Agustin Carstens, general manager of the Bank for International Settlements gave a lecture calling on central banks to monitor Bitcoin. While it’s obvious that there is tension between global financial institutions and cryptocurrency, the debate currency debate still rages. Central bankers’ skepticism is understandable — cryptocurrency may be undermining the power of central banks and changing the way we transact.

Real value of fiat currency

Carstens gave a lecture at the Goethe University in Frankfurt am Main, Germany. During his presentation, the banker drew attention to how tech innovation and the popularity of cryptocurrency affect finance — especially central banks. He emphasized the need to supervise virtual currencies and protect the “real value” of fiat currency.

The banker reiterated that money is inextricably linked to national governments and therefore operates on a socially accepted convention. Public trust in a central authority makes money worth something. He’s convinced that central bank regulation and supervision was the most effective strategy.

Math puzzles

Central bankers are notorious for their views on crypto. Carstens is no different. His lecture’s theme displayed distrust in cryptocurrency. The banker does not understand how solving “mathematical puzzles” can be the basis for building social trust among strangers. This is, of course, the basis for the value of currencies and the whole system of their exchange. He believes that Bitcoin is fraudulent, economically ineffective, and untrustworthy.

After all, “only a few programmers and a catchy name can create a crypto,” notes Carstens, after which he states that the newly emerging crypto coins only diminish the value of the existing ones – if they have any economic value at all. In his view, the trust and value that people have in cryptocurrency stem from centralized cryptocurrency exchanges. These exchanges, Carsten argues, mirror how traditional financial institutions function.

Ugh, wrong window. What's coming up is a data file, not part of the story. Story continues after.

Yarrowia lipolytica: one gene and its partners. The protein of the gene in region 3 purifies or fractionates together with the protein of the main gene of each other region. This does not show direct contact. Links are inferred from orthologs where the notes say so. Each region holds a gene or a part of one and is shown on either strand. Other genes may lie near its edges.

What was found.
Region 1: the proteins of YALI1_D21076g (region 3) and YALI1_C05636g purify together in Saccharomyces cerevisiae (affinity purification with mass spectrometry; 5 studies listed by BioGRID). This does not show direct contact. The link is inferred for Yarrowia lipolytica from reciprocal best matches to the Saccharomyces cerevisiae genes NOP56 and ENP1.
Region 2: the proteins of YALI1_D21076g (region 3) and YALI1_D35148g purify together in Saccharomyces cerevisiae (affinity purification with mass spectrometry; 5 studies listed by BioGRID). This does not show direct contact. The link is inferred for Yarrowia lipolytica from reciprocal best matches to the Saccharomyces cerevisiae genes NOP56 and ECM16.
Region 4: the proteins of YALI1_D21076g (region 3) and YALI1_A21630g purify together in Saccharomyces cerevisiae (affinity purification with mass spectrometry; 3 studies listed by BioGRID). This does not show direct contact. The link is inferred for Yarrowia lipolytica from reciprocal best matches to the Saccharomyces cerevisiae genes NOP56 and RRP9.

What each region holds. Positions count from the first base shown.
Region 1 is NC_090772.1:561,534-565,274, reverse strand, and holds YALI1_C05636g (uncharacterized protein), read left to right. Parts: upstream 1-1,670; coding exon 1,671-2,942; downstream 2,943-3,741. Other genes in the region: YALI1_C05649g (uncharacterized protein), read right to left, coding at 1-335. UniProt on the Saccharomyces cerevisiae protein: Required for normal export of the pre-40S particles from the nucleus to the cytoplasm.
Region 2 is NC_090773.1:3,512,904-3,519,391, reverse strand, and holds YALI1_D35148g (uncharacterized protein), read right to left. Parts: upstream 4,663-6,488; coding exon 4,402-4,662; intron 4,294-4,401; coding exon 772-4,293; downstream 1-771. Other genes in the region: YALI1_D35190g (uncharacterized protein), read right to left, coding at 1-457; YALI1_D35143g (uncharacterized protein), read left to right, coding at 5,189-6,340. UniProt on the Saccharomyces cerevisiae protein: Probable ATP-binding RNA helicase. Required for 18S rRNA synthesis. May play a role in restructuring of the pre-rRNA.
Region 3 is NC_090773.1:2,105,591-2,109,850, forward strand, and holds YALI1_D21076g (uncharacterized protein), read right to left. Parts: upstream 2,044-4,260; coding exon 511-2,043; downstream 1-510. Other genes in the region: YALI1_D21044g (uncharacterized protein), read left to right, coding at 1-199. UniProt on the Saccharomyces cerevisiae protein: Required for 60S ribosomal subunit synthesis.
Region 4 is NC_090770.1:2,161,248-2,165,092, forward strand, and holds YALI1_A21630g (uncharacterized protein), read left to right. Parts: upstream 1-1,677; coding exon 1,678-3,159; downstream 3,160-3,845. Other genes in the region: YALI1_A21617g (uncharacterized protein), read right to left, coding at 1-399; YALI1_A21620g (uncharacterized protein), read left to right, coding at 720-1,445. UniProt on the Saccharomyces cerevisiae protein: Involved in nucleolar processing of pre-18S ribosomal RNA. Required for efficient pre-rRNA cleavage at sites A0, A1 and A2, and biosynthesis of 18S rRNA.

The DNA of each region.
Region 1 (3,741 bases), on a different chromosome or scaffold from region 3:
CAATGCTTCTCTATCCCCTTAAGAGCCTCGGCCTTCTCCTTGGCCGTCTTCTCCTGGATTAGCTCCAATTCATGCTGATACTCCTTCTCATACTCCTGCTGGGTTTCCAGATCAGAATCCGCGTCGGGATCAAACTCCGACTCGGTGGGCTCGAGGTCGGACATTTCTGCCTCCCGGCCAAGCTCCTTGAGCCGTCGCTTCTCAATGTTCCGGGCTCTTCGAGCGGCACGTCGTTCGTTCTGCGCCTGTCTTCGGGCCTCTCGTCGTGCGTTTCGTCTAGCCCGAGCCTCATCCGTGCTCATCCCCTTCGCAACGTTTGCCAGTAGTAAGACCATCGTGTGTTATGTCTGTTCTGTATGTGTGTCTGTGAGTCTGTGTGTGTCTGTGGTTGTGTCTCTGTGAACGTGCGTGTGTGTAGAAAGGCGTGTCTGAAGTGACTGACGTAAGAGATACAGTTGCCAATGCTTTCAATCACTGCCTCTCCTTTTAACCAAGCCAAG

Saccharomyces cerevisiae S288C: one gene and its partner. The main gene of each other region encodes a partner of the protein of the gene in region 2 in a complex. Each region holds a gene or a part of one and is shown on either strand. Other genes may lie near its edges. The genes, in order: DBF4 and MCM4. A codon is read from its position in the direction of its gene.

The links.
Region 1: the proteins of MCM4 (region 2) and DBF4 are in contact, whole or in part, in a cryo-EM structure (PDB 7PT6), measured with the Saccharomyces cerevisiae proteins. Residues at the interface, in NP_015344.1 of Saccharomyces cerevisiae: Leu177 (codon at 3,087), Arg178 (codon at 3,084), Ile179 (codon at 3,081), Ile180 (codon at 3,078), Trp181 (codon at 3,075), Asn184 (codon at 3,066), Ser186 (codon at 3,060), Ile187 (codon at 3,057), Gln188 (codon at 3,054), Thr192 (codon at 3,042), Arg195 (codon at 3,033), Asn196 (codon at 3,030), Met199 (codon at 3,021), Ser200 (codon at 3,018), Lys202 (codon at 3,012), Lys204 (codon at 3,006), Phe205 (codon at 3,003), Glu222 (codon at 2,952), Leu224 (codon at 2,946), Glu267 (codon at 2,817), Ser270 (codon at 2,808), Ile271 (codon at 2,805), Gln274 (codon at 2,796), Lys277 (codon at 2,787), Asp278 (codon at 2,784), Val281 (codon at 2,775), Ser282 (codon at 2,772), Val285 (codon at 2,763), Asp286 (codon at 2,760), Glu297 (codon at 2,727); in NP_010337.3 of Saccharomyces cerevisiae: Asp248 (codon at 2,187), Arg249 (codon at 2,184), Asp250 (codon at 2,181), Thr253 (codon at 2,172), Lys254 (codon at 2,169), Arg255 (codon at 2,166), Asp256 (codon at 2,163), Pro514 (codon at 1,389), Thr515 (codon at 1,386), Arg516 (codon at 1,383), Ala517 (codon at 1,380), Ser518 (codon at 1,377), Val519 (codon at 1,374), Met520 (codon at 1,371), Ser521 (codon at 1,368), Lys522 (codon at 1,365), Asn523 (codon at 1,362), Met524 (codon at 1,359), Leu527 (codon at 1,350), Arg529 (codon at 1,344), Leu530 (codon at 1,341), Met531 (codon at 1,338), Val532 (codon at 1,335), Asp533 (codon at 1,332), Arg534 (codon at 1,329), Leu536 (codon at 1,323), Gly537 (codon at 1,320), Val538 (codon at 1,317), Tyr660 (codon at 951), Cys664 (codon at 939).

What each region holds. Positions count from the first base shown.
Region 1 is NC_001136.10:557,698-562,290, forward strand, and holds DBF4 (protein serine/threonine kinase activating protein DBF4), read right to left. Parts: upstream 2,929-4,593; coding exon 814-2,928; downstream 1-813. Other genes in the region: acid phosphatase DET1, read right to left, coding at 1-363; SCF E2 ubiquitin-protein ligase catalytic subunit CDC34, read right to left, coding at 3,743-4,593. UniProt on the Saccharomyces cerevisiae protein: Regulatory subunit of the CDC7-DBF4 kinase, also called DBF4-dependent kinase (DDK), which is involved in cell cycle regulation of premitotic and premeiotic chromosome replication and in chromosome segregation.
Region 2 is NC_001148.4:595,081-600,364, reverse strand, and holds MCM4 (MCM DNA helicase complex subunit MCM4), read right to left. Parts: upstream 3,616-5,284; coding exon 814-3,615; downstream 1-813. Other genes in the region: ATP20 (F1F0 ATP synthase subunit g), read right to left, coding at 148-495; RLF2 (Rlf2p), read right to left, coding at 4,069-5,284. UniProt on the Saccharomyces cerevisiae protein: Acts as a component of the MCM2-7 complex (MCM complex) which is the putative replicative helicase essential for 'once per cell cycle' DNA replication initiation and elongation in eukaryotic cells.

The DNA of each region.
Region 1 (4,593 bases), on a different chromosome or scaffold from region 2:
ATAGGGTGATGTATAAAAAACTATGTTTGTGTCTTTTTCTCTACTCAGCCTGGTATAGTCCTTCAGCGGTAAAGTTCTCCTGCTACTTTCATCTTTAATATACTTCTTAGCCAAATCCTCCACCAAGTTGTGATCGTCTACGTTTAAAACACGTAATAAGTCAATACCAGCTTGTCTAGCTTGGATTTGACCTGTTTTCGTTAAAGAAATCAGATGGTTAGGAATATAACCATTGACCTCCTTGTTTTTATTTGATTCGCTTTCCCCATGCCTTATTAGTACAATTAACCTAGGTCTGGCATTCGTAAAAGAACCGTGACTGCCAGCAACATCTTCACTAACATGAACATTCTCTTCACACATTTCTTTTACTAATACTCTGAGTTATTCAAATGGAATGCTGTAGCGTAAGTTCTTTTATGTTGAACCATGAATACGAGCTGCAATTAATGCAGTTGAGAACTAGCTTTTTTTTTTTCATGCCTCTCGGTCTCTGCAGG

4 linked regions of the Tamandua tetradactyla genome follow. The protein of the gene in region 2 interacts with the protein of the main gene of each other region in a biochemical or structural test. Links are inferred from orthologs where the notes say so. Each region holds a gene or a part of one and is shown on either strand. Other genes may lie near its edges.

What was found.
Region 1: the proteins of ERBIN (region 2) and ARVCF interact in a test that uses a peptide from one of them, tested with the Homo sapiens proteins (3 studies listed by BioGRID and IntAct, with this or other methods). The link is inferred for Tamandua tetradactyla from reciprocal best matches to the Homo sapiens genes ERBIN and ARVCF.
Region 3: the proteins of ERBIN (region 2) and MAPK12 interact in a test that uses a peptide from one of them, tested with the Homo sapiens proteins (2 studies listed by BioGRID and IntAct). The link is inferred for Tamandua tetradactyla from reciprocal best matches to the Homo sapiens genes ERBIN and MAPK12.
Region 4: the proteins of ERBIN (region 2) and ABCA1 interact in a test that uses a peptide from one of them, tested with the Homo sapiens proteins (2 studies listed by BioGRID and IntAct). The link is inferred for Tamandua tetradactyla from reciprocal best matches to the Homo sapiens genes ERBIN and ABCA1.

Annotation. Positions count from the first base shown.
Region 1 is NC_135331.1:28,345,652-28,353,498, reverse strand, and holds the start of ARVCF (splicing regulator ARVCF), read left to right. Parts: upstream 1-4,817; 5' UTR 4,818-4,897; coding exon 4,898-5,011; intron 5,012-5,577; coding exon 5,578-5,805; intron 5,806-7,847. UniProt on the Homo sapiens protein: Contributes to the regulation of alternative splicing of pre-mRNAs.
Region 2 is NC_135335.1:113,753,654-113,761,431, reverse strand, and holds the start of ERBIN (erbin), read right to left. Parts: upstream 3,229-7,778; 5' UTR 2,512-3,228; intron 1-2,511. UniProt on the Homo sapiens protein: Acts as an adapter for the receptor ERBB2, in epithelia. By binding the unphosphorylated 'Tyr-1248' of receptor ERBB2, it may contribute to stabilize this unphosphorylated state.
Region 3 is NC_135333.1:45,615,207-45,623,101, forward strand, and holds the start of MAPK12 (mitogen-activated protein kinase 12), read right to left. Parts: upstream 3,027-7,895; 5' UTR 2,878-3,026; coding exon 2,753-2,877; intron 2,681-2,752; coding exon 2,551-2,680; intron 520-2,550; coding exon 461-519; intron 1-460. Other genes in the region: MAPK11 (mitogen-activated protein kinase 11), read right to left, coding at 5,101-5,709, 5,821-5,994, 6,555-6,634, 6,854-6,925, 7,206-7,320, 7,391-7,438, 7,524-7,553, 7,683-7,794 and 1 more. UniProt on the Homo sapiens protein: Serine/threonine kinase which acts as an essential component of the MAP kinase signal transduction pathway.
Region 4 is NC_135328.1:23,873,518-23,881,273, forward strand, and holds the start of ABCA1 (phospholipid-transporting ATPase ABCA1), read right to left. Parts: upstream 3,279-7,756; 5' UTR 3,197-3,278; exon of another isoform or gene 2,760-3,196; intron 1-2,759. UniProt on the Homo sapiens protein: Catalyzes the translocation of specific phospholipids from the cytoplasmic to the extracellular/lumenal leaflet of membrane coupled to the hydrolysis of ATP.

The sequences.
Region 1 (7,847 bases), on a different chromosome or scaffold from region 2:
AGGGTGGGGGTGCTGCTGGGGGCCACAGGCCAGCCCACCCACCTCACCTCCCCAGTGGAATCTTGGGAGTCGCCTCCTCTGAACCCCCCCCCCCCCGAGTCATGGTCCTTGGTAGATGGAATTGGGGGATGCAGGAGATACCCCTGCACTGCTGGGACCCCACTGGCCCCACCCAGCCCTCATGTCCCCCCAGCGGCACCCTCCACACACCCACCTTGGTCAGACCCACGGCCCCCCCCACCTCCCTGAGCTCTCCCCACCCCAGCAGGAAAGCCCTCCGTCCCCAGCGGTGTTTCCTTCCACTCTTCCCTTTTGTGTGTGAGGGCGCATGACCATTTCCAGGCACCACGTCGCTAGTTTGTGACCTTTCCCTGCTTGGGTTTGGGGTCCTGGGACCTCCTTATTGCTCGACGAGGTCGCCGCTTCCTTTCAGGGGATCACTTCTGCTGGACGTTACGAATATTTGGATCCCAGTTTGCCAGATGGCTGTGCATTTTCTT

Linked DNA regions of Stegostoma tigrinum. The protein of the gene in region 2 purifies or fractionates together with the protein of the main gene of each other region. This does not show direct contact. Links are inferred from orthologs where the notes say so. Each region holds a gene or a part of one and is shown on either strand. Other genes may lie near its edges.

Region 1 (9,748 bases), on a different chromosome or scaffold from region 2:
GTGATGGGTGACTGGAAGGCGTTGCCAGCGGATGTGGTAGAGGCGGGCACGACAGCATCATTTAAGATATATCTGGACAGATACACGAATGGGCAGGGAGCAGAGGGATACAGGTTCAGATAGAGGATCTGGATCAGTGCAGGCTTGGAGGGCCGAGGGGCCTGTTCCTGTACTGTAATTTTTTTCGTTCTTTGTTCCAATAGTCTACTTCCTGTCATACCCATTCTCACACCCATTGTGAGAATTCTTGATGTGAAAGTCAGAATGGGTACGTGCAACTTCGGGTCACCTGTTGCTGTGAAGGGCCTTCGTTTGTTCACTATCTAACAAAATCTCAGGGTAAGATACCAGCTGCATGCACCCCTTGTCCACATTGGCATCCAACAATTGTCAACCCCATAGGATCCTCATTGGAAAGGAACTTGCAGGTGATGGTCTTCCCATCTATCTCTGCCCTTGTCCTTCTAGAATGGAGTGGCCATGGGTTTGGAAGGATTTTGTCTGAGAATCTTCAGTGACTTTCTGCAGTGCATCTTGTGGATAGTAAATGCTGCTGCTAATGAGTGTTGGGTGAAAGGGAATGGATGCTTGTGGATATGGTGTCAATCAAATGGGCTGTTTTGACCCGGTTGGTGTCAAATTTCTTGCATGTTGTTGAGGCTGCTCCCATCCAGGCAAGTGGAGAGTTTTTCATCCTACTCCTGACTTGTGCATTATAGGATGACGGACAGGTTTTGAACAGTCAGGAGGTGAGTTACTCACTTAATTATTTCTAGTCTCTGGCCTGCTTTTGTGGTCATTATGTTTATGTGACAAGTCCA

Need for regulation

Carstens concluded his lecture by commenting on Bitcoin. He considers it completely inefficient as an alternative payment system since it isn’t under a government’s or bank’s control. Carsten argues that central banks, finance ministries, tax authorities, and other financial institutions should supervise digital currency on an ongoing basis in order to protect consumers and investors and prevent potential financial catastrophe.

Moreover, the general manager of the Bank of International Settlement believes that since cryptocurrencies operate on classical economic mechanics, they should remain under the guardianship of regulatory institutions. This is the main conclusion of Agustín Carstens’s views. Unfortunately, one cannot help but think that the majority of representatives of the great world of finance and politics have a similar stance.